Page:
Maintaining Trails in an Unprecedented Heatwave

by | Field Notes, Land Stewards

The Umatilla National Forest (UNF) recently restricted access to the public due to unfavorable fire conditions. The unprecedented heatwave that washed over the Pacific Northwest in June set record-breaking high temperatures causing fire season to come early. Until the forest closure, I was working mostly maintaining trails with the trail crew for the Walla Walla Ranger District in the Umatilla National Forest. Our small crew of four utilized tools like chainsaws, dirt bikes, crosscut saws, etc. to accomplish our trail maintenance goals. Trying to maximize time maintaining trails, there are underlying impacts unassociated with trail maintenance work like commuting to the project site. These impacts can be harmful, though necessary in providing recreation opportunities. In conjunction with my work to maintain trails, I consider whether the benefits of the work outweigh the impacts and potential damages we have on the environment. The ethics of trail maintenance work with the UNF involves providing an opportunity for the public to safely and effectively access nature. Through recreation, I hope the public builds an appreciation for these natural spaces thus motivating a desire to protect them.

Mission of the National Forest Service: “To sustain the health, diversity, and productivity of the Nation’s forests and grasslands to meet the needs of present and future generations” (USDA).

Areas of the American West during the late 19th century, like the UNF, promised resource abundance which prompted homesteading movements across the west in search of raw material:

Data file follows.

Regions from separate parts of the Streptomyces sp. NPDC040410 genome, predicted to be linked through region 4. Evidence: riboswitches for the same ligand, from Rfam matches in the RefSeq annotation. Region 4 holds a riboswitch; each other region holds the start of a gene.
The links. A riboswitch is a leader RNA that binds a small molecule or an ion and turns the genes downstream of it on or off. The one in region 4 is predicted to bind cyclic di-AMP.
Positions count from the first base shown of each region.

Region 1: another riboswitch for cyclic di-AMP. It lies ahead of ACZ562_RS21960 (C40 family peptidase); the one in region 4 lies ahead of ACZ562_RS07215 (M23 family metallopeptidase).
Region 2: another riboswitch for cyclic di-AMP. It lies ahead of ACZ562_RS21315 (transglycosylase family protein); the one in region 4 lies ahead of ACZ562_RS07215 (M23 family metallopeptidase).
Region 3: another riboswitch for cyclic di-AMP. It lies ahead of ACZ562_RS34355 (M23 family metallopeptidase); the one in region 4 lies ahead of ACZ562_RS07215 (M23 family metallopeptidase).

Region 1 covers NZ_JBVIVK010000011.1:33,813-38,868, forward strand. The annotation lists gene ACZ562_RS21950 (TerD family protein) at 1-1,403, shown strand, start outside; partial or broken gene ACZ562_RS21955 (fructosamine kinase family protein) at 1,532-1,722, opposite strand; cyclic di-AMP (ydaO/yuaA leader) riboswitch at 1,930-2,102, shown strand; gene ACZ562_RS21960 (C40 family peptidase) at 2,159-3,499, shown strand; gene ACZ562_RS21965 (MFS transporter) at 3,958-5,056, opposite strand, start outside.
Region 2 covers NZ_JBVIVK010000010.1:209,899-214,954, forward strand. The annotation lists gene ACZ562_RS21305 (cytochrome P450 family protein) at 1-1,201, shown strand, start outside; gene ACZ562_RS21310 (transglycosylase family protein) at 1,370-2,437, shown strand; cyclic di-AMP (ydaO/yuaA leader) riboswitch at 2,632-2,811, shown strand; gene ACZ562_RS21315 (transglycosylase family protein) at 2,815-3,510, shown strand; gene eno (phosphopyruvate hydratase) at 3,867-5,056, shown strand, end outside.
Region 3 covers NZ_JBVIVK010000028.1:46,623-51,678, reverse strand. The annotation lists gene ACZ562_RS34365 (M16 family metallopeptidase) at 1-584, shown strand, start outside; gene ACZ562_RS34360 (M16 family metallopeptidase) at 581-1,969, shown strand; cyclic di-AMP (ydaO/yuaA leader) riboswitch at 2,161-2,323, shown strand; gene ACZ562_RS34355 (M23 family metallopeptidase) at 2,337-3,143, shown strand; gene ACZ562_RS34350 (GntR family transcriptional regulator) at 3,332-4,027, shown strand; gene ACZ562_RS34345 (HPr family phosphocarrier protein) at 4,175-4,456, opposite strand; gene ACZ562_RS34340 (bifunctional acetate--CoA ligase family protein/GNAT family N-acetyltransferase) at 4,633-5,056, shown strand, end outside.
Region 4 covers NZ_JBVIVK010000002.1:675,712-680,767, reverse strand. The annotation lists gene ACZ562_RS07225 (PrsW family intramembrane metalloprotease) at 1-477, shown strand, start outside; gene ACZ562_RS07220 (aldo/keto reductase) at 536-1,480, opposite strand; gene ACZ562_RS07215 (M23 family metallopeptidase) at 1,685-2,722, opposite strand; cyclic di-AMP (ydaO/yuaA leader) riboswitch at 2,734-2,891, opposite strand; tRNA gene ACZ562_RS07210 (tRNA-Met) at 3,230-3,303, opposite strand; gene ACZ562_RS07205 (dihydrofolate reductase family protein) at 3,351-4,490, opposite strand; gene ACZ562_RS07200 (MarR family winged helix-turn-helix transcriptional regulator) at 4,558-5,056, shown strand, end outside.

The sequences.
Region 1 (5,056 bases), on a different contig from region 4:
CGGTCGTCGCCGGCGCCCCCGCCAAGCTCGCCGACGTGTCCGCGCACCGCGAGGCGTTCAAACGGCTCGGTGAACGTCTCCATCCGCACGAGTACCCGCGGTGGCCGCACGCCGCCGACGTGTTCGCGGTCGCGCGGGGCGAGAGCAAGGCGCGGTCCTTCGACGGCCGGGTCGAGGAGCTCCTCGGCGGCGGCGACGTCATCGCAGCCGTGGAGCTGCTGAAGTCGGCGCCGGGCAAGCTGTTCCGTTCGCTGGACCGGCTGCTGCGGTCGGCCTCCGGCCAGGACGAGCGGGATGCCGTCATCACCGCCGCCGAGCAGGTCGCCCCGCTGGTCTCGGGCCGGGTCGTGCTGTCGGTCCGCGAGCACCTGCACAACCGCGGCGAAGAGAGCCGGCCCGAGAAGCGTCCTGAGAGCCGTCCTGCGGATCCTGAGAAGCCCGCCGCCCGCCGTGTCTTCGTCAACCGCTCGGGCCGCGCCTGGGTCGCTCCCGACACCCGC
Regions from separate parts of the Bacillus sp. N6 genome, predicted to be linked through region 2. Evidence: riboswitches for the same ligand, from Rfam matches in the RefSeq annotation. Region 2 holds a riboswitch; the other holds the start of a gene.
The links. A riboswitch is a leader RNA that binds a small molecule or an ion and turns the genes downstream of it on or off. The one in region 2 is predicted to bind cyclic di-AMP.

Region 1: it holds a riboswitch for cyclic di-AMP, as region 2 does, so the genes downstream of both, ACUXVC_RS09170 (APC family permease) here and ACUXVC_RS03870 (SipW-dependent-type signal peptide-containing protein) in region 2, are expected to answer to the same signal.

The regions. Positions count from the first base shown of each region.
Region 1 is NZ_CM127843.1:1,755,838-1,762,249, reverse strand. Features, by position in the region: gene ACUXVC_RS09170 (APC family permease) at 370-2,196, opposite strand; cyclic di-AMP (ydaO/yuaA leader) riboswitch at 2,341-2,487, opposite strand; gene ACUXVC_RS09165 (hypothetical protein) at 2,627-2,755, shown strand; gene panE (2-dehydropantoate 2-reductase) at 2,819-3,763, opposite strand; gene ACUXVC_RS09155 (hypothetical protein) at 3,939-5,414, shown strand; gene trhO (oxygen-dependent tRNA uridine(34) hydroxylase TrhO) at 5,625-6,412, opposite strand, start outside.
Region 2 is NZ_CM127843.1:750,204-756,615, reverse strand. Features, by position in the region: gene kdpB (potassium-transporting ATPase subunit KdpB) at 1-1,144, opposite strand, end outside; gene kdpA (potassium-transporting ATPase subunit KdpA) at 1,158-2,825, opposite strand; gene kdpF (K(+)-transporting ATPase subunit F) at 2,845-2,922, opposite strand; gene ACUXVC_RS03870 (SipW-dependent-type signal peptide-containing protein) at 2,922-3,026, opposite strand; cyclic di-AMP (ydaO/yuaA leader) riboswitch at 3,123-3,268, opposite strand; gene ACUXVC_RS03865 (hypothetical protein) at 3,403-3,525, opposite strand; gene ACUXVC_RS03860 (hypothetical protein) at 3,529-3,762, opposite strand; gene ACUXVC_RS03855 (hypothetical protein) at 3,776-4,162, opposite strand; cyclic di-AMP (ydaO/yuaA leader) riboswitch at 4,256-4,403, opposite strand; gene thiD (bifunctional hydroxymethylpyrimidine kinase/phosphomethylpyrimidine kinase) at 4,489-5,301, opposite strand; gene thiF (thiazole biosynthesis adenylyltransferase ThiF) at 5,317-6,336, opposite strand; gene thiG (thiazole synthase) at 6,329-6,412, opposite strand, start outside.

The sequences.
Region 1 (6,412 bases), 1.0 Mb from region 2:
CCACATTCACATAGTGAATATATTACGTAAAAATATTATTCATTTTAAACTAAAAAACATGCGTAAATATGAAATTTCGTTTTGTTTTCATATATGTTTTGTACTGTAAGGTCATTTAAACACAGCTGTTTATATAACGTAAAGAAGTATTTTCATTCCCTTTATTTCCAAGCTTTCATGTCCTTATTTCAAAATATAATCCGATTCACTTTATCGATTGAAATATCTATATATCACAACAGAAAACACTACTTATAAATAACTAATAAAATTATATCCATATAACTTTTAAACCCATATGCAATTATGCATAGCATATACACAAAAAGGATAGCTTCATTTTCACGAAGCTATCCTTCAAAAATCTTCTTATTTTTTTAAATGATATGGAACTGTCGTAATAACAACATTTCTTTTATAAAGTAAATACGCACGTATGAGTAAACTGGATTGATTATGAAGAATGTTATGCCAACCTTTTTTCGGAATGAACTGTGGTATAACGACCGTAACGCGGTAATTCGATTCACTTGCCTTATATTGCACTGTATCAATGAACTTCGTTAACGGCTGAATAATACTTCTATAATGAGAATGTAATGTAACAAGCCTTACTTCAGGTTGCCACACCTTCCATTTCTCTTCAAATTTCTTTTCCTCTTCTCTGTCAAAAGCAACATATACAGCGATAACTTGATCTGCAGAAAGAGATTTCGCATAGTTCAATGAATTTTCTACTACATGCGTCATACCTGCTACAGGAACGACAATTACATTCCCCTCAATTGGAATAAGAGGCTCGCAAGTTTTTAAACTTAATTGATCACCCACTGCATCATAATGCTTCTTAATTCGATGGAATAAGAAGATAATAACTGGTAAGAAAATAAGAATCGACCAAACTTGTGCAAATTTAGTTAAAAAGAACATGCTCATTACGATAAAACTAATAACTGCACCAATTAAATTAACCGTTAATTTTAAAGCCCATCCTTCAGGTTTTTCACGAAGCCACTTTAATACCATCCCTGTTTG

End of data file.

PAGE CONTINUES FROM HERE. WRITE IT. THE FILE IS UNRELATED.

timber, gold, farmland, etc. The impact displaced pre-colonial habitants like the American Indian and buffalo, though stimulated rapidly growing industries (Williams). Concern for impacts
sparked the first generation of “academic ecologists” or conservationists who contributed to retaining forestland across the west (Cronon). “Our project must be to locate a nature which is within rather than without history, for only by so doing can we find human communities which are inside rather than outside nature” (Cronon). The National Forest Service provides a way to connect with the natural world which exists in the context of human impact.

I arrive for work each morning at the Walla Walla Ranger District office at 0600 (6:00 am), commute to the project site, then return to Walla Walla all within a ten-hour day. Time clearing or maintaining trails during a workday is a fraction of the entire workday. In order to accomplish our trail maintenance goals, there is an abundance of work behind the scenes. Cleaning, sharpening, organizing tools are workspace areas ensure trail maintenance work is done effectively. In a time before heavy machinery, land management practices and the maintenance required to do required different processes. Trail building in the UNF has come to exist using an array of tools and procedures, and has developed over time to maximize efficiency and mitigate risks. Recognizing the history trail building and the National Forest can provide context for my work and how I impact the land. Through working with trails in the Umatilla National Forest, I hope to inspire a connection with the natural world.